Learning from Early Childhood Education – Two Pedagogy Nerds Contemplate What Higher Ed Might be Overlooking

Co-Written with Marisol Brito. Originally posted at the University of Minnesota’s Techniques in Teaching and Learning blog.

Learning from Early Childhood Educational Practices

My son has just turned three and, as a self-proclaimed pedagogy nerd it is not surprising that I currently geek-out by reading up on Magda Gerber or the Reggio Emilia approach to childhood education  or checking out similarly-minded counterparts in the blogosphere.

While reading a recent post by preschool blogger extraordinaire TeacherTom – who advocates for alternative, engaging educational practices that emphasize his status as a co-equal with his students – I was struck by parallels between his pedagogy and the kinds of things I teach my University-level ethics students about how human beings ought to be treated.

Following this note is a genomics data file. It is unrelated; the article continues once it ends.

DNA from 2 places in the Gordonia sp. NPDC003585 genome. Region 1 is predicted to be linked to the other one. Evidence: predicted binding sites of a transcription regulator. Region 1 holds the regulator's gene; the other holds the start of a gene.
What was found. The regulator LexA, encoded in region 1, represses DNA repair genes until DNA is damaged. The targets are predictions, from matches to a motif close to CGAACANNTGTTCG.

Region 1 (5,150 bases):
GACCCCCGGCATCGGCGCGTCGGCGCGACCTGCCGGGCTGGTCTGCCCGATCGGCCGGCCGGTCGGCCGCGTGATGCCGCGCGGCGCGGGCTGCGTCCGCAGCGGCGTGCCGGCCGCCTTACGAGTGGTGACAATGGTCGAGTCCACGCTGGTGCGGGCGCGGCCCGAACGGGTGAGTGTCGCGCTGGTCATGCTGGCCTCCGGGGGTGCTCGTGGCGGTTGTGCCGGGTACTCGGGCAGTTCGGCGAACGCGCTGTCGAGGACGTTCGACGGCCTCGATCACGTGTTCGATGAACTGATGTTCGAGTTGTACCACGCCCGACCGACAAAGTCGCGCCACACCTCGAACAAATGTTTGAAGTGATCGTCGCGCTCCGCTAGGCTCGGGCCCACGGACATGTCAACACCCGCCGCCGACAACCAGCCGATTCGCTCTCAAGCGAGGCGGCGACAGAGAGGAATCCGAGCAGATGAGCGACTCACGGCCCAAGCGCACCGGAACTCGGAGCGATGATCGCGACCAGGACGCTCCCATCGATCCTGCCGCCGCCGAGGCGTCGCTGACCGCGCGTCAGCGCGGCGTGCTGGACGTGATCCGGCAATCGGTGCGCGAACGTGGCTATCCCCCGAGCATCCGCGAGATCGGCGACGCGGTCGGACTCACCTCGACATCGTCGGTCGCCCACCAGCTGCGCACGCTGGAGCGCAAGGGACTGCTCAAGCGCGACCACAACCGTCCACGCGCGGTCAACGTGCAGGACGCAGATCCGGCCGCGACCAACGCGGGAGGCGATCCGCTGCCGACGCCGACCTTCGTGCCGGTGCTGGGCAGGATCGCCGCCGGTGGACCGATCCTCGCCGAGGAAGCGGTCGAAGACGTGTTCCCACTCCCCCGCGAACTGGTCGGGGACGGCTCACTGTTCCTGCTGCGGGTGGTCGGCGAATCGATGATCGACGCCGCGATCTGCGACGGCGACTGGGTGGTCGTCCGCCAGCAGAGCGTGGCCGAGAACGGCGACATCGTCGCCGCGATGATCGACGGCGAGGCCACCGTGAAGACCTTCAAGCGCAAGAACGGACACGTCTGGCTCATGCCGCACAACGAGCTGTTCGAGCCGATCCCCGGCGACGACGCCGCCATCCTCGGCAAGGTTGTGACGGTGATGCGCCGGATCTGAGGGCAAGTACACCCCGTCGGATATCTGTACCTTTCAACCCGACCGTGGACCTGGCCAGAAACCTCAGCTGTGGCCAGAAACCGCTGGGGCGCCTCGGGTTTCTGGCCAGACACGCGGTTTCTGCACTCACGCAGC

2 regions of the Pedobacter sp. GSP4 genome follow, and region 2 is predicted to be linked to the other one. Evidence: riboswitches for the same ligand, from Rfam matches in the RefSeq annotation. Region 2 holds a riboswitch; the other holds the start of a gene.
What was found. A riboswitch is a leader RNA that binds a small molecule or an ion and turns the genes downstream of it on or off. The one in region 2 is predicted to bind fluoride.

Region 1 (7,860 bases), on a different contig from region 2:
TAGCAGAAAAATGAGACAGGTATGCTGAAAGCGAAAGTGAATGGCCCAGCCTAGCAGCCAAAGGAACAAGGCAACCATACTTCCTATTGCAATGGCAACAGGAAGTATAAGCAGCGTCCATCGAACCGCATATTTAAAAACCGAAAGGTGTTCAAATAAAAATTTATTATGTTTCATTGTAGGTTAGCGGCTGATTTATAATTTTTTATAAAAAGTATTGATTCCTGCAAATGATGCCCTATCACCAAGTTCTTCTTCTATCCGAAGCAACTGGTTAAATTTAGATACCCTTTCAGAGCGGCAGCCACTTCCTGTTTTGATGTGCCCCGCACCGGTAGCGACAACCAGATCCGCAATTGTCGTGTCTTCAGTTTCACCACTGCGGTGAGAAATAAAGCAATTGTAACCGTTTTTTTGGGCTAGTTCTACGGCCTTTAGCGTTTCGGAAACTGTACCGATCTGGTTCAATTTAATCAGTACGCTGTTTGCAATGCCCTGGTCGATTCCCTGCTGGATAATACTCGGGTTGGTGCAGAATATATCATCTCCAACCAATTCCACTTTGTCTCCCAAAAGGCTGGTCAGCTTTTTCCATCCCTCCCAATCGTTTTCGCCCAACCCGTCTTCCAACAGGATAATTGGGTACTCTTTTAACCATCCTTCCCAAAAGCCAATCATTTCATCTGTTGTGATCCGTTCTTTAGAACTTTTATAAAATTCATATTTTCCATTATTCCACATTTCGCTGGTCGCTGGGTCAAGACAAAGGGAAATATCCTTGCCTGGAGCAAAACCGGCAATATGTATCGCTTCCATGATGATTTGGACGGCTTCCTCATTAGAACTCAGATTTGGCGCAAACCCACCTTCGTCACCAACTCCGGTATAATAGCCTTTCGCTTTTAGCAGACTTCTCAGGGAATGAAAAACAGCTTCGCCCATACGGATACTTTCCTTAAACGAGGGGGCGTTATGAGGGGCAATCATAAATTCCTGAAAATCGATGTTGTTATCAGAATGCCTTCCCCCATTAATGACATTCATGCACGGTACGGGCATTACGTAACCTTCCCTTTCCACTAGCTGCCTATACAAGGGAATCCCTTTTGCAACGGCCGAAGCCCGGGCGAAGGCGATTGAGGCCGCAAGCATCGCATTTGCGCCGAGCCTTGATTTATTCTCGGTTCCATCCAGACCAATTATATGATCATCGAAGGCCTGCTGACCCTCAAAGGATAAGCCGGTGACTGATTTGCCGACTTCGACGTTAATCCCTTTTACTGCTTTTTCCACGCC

Although I originally came to these resources as a parent, I have been thinking about how deeply ideas from early childhood education have resonated with me as a teacher in Higher Education. These ideas include: